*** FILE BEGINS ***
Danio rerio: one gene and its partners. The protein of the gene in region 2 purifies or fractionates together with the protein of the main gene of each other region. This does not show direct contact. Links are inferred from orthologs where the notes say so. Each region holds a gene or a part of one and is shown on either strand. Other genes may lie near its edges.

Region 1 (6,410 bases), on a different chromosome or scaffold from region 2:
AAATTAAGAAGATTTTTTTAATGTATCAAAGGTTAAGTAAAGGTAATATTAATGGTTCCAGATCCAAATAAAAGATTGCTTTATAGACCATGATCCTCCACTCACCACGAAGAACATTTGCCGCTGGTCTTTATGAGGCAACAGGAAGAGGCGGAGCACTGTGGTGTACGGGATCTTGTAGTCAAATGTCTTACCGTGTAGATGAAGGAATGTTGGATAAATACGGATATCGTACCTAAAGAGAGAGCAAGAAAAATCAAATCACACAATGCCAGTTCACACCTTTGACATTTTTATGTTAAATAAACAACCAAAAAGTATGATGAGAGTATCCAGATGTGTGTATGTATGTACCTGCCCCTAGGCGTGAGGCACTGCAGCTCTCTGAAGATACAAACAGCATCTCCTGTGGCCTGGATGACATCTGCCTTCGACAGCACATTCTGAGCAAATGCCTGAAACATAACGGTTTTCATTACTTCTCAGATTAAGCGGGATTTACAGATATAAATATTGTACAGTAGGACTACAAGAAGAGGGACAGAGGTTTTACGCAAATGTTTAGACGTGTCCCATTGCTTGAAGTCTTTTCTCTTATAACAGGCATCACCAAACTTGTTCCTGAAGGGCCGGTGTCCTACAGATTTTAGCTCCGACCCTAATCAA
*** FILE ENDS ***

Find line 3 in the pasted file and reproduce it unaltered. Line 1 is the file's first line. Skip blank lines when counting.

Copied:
AAATTAAGAAGATTTTTTTAATGTATCAAAGGTTAAGTAAAGGTAATATTAATGGTTCCAGATCCAAATAAAAGATTGCTTTATAGACCATGATCCTCCACTCACCACGAAGAACATTTGCCGCTGGTCTTTATGAGGCAACAGGAAGAGGCGGAGCACTGTGGTGTACGGGATCTTGTAGTCAAATGTCTTACCGTGTAGATGAAGGAATGTTGGATAAATACGGATATCGTACCTAAAGAGAGAGCAAGAAAAATCAAATCACACAATGCCAGTTCACACCTTTGACATTTTTATGTTAAATAAACAACCAAAAAGTATGATGAGAGTATCCAGATGTGTGTATGTATGTACCTGCCCCTAGGCGTGAGGCACTGCAGCTCTCTGAAGATACAAACAGCATCTCCTGTGGCCTGGATGACATCTGCCTTCGACAGCACATTCTGAGCAAATGCCTGAAACATAACGGTTTTCATTACTTCTCAGATTAAGCGGGATTTACAGATATAAATATTGTACAGTAGGACTACAAGAAGAGGGACAGAGGTTTTACGCAAATGTTTAGACGTGTCCCATTGCTTGAAGTCTTTTCTCTTATAACAGGCATCACCAAACTTGTTCCTGAAGGGCCGGTGTCCTACAGATTTTAGCTCCGACCCTAATCAA